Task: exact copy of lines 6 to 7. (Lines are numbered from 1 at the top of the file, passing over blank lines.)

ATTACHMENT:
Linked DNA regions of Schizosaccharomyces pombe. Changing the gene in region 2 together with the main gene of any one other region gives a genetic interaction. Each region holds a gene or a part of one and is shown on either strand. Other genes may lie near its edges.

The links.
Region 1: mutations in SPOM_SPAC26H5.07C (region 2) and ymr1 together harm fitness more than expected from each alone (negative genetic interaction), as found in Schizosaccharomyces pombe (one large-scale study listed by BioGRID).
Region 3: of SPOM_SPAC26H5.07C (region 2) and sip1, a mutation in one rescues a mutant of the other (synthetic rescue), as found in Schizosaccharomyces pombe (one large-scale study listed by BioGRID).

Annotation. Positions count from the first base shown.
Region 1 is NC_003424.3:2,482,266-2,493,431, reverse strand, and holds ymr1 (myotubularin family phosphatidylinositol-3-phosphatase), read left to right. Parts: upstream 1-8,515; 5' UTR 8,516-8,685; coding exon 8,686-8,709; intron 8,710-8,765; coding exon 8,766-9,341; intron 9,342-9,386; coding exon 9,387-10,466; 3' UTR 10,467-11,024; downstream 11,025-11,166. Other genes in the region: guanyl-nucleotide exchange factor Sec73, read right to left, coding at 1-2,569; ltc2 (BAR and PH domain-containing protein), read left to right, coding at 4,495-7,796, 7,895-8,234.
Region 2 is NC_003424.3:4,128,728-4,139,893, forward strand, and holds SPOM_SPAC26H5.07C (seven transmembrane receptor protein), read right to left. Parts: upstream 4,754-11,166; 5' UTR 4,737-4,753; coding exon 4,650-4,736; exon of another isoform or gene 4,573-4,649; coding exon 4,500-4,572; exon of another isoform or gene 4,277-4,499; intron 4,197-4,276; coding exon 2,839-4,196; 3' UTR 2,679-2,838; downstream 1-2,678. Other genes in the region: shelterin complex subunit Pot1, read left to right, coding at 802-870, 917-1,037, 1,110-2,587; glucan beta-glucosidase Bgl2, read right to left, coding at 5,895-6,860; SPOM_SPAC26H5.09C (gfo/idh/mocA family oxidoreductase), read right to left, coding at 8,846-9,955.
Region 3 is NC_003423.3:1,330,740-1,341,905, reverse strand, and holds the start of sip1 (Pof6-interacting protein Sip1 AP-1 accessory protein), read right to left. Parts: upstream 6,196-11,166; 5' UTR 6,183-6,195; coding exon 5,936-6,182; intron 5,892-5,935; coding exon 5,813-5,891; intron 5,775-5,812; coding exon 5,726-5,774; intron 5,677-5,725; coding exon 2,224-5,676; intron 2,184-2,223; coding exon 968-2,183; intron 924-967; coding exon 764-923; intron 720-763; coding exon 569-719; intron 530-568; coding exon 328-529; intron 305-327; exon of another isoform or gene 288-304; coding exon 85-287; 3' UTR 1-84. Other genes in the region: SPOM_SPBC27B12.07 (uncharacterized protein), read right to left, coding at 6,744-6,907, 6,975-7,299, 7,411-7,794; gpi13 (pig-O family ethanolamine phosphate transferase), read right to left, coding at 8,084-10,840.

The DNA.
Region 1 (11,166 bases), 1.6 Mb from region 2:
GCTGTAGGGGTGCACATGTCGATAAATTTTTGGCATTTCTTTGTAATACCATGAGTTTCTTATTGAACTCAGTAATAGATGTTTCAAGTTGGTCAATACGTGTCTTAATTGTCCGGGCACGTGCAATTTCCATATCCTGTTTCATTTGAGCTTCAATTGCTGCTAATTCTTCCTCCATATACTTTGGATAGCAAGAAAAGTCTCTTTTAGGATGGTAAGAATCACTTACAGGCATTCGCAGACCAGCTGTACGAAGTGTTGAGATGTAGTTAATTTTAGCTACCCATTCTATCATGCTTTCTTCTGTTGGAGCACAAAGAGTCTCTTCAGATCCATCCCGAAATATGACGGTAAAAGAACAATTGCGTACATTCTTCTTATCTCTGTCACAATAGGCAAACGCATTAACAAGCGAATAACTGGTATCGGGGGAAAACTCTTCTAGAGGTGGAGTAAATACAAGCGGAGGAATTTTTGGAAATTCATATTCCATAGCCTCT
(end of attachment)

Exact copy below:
Region 1 is NC_003424.3:2,482,266-2,493,431, reverse strand, and holds ymr1 (myotubularin family phosphatidylinositol-3-phosphatase), read left to right. Parts: upstream 1-8,515; 5' UTR 8,516-8,685; coding exon 8,686-8,709; intron 8,710-8,765; coding exon 8,766-9,341; intron 9,342-9,386; coding exon 9,387-10,466; 3' UTR 10,467-11,024; downstream 11,025-11,166. Other genes in the region: guanyl-nucleotide exchange factor Sec73, read right to left, coding at 1-2,569; ltc2 (BAR and PH domain-containing protein), read left to right, coding at 4,495-7,796, 7,895-8,234.
Region 2 is NC_003424.3:4,128,728-4,139,893, forward strand, and holds SPOM_SPAC26H5.07C (seven transmembrane receptor protein), read right to left. Parts: upstream 4,754-11,166; 5' UTR 4,737-4,753; coding exon 4,650-4,736; exon of another isoform or gene 4,573-4,649; coding exon 4,500-4,572; exon of another isoform or gene 4,277-4,499; intron 4,197-4,276; coding exon 2,839-4,196; 3' UTR 2,679-2,838; downstream 1-2,678. Other genes in the region: shelterin complex subunit Pot1, read left to right, coding at 802-870, 917-1,037, 1,110-2,587; glucan beta-glucosidase Bgl2, read right to left, coding at 5,895-6,860; SPOM_SPAC26H5.09C (gfo/idh/mocA family oxidoreductase), read right to left, coding at 8,846-9,955.